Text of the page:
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Dan_Frank
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quote:
Originally posted by rivka:
quote:
Originally posted by Dan_Frank:
"I'm worried the Jews will steal all of my money and then I'll be left out on the street."

That can be arranged.
[Big Grin]

Aw, Rivka, you don't have to steal to get my money. Just feed me some line about times being tough and your kids needing new shoes and I'll put myself out on the street.

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Parkour
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quote:
Originally posted by Dan_Frank:
quote:
Originally posted by Samprimary:
quote:
Originally posted by Dan_Frank:
When people have controversial, highly disputed feelings, and they casually present them as if they are obviously correct without argument... yeah. I see that as evidence of a circlejerk.

I guess kmbboots internal certainty is Controversial and Highly Disputed. We should Highly Dispute the fact that kmbboots was worried about the election, because she can't just say she's worried about the election without argument.

If kmb's post is really your standard for circlejerky behavior, well, then pretty much any thread where people are standing around talking about anything you disagree with is a circlejerk.

"I'm worried the Jews will steal all of my money and then I'll be left out on the street."

Any conversation where that statement goes unchallenged is a circlejerk. Do you disagree?

Ok so if people are having a conversation about something where the facts are controversial by your standards oh its a circlejerk. Good thing you never addressed your own presumed controversial statements, or you would have ended the circlejerk and killed our smug.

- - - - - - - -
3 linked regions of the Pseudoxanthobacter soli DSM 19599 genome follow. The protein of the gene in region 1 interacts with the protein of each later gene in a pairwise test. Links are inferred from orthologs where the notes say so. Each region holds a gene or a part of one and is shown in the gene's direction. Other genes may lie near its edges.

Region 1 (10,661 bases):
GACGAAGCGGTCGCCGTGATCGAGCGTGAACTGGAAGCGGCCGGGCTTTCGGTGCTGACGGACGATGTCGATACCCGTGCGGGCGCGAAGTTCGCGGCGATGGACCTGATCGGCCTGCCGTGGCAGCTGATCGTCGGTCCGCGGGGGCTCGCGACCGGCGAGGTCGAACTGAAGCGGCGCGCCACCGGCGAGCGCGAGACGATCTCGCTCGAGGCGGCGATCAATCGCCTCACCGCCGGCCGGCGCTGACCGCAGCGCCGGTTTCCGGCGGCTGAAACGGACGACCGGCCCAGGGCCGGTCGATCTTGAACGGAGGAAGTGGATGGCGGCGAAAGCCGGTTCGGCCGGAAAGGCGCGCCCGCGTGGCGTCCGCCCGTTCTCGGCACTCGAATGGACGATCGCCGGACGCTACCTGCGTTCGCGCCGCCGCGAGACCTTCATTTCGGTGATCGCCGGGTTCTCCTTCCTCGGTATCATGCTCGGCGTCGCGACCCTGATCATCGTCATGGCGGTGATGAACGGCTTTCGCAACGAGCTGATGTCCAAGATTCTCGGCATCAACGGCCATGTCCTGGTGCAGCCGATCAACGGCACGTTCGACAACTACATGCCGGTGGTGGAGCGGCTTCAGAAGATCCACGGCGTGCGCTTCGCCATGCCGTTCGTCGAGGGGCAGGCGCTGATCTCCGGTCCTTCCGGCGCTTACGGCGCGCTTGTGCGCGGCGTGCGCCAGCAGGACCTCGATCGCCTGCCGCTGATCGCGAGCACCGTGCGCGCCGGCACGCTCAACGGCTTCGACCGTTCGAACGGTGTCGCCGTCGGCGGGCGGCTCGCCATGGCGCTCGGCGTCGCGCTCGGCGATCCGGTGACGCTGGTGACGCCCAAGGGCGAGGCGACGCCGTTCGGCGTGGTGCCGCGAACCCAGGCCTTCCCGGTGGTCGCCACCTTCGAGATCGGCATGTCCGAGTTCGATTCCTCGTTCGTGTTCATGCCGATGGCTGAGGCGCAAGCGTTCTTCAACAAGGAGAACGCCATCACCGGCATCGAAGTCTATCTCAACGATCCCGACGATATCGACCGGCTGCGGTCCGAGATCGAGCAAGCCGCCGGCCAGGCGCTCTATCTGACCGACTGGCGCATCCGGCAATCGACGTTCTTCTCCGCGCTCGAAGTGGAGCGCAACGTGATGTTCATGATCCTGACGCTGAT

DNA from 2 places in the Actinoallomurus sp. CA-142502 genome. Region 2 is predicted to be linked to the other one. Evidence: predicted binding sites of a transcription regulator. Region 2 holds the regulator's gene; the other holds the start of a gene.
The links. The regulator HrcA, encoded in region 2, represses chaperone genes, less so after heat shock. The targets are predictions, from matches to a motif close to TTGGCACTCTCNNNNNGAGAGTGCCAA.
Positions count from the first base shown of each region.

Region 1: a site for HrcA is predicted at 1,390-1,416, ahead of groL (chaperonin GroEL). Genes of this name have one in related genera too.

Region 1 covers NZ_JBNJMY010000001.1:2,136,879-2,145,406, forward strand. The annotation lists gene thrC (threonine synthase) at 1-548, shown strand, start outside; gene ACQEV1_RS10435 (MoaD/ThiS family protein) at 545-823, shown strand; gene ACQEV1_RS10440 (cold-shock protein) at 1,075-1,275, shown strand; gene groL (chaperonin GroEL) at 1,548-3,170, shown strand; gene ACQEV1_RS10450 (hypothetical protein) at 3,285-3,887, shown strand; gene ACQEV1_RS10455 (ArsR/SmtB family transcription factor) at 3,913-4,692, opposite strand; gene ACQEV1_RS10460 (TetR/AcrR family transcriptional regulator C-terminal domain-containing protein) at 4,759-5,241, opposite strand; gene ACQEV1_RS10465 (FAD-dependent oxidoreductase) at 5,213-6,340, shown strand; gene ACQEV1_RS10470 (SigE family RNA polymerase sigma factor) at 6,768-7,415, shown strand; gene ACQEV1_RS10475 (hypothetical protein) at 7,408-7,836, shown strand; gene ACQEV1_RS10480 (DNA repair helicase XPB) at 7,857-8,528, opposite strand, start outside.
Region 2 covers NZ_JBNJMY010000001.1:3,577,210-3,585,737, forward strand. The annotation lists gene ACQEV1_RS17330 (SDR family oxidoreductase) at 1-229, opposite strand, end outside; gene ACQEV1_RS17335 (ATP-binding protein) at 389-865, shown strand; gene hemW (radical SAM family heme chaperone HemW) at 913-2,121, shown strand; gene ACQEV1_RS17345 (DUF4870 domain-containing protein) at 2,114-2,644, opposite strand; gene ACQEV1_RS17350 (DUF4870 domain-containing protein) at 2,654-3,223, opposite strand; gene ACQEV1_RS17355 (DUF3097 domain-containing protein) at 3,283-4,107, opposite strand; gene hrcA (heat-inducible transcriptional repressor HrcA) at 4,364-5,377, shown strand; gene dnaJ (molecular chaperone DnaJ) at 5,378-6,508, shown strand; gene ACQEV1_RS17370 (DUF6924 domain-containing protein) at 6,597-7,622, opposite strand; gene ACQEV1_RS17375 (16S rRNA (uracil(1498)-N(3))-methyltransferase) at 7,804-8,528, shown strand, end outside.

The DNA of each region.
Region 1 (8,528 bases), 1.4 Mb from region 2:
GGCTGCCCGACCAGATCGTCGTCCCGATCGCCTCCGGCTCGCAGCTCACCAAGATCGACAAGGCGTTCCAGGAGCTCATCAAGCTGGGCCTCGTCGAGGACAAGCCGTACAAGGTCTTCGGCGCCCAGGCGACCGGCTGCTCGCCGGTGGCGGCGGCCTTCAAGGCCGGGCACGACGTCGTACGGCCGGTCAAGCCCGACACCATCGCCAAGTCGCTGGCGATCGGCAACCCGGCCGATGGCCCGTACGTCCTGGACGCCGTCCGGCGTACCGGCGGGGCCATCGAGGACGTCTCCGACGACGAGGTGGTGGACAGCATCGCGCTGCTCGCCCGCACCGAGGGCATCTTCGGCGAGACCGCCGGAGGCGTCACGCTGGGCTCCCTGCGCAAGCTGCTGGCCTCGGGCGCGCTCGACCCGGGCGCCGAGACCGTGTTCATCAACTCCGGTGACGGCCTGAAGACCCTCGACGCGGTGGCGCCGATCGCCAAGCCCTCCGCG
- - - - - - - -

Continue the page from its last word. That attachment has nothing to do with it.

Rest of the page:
Its like saying a discussion about a plate tectonic event is a circlejerk because everyone attending to the debate thinks the earth is millions of years old but a young-earther is there who doesnt believe this and he doesnt bring up his disagreement or offer his complaints he just reads the whole event as a bunch of smug irclejerkers

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kmbboots
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I am now away from my computer for the weekend. Would one of you be kind enough to link Dan to the data I was referencing (538 should do) and to to voting irregularities in OH, PA, and FL? Thanks.
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Dan_Frank
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quote:
Originally posted by Samprimary:
quote:
Originally posted by Dan_Frank:
quote:
Originally posted by Samprimary:
quote:
Originally posted by Dan_Frank:
When people have controversial, highly disputed feelings, and they casually present them as if they are obviously correct without argument... yeah. I see that as evidence of a circlejerk.

I guess kmbboots internal certainty is Controversial and Highly Disputed. We should Highly Dispute the fact that kmbboots was worried about the election, because she can't just say she's worried about the election without argument.

If kmb's post is really your standard for circlejerky behavior, well, then pretty much any thread where people are standing around talking about anything you disagree with is a circlejerk.

I'm worried the Jews will steal all of my money and then I'll be left out on the street.
I better just not address this poster with my concerns over my feelings about that statement's plausibility for concern YET engage only in inferring it's part of a campaign of smug circlejerkiness and that dan is a smug circlejerker.